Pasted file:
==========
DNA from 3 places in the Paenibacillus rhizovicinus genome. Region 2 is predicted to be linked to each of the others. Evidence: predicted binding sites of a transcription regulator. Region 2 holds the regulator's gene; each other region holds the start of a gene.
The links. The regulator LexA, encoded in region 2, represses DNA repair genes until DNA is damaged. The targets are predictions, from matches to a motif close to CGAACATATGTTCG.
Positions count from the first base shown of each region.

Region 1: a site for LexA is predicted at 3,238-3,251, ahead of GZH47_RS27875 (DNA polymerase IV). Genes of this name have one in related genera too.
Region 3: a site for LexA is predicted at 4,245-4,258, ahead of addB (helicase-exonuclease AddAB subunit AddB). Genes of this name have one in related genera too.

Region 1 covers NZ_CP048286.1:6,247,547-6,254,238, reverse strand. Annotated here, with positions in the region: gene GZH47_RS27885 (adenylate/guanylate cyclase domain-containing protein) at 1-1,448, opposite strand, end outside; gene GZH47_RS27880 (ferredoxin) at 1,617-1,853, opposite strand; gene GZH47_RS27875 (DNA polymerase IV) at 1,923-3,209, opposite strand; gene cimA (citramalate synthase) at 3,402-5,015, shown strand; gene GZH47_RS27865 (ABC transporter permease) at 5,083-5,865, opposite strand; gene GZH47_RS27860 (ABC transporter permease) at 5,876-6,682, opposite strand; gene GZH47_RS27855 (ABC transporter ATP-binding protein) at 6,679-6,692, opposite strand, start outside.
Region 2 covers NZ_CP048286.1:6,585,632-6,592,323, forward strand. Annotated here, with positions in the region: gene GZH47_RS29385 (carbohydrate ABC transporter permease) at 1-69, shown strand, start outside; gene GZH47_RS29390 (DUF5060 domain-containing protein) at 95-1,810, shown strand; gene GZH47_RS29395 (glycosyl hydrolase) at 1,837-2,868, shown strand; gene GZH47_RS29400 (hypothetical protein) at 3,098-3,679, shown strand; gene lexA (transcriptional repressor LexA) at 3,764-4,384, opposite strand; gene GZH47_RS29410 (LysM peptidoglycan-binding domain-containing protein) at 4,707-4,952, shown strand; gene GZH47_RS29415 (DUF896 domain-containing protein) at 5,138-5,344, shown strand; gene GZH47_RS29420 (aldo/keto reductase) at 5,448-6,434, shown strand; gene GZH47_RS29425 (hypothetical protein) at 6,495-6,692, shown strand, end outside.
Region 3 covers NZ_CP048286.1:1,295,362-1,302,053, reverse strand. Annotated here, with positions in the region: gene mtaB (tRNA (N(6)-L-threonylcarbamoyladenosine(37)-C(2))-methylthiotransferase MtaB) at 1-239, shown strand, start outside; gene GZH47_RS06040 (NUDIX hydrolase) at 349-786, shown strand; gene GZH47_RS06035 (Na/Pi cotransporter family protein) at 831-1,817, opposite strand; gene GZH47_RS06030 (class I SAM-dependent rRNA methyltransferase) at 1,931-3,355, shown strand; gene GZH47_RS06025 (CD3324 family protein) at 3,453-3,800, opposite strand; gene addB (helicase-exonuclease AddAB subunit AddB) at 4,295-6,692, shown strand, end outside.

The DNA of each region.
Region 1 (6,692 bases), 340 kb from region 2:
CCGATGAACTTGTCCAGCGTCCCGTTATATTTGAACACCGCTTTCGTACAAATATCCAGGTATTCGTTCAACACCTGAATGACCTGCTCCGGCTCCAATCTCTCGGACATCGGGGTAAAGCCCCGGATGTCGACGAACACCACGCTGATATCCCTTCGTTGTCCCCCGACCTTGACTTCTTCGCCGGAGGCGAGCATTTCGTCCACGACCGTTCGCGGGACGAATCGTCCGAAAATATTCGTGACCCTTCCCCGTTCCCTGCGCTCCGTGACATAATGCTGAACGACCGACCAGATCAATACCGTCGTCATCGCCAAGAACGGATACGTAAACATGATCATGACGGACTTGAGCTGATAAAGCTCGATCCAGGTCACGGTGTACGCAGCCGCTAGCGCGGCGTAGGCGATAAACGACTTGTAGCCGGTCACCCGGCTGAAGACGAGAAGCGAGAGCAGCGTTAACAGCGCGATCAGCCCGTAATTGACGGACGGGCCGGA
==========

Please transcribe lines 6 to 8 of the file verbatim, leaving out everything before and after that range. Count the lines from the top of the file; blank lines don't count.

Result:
Region 1 covers NZ_CP048286.1:6,247,547-6,254,238, reverse strand. Annotated here, with positions in the region: gene GZH47_RS27885 (adenylate/guanylate cyclase domain-containing protein) at 1-1,448, opposite strand, end outside; gene GZH47_RS27880 (ferredoxin) at 1,617-1,853, opposite strand; gene GZH47_RS27875 (DNA polymerase IV) at 1,923-3,209, opposite strand; gene cimA (citramalate synthase) at 3,402-5,015, shown strand; gene GZH47_RS27865 (ABC transporter permease) at 5,083-5,865, opposite strand; gene GZH47_RS27860 (ABC transporter permease) at 5,876-6,682, opposite strand; gene GZH47_RS27855 (ABC transporter ATP-binding protein) at 6,679-6,692, opposite strand, start outside.
Region 2 covers NZ_CP048286.1:6,585,632-6,592,323, forward strand. Annotated here, with positions in the region: gene GZH47_RS29385 (carbohydrate ABC transporter permease) at 1-69, shown strand, start outside; gene GZH47_RS29390 (DUF5060 domain-containing protein) at 95-1,810, shown strand; gene GZH47_RS29395 (glycosyl hydrolase) at 1,837-2,868, shown strand; gene GZH47_RS29400 (hypothetical protein) at 3,098-3,679, shown strand; gene lexA (transcriptional repressor LexA) at 3,764-4,384, opposite strand; gene GZH47_RS29410 (LysM peptidoglycan-binding domain-containing protein) at 4,707-4,952, shown strand; gene GZH47_RS29415 (DUF896 domain-containing protein) at 5,138-5,344, shown strand; gene GZH47_RS29420 (aldo/keto reductase) at 5,448-6,434, shown strand; gene GZH47_RS29425 (hypothetical protein) at 6,495-6,692, shown strand, end outside.
Region 3 covers NZ_CP048286.1:1,295,362-1,302,053, reverse strand. Annotated here, with positions in the region: gene mtaB (tRNA (N(6)-L-threonylcarbamoyladenosine(37)-C(2))-methylthiotransferase MtaB) at 1-239, shown strand, start outside; gene GZH47_RS06040 (NUDIX hydrolase) at 349-786, shown strand; gene GZH47_RS06035 (Na/Pi cotransporter family protein) at 831-1,817, opposite strand; gene GZH47_RS06030 (class I SAM-dependent rRNA methyltransferase) at 1,931-3,355, shown strand; gene GZH47_RS06025 (CD3324 family protein) at 3,453-3,800, opposite strand; gene addB (helicase-exonuclease AddAB subunit AddB) at 4,295-6,692, shown strand, end outside.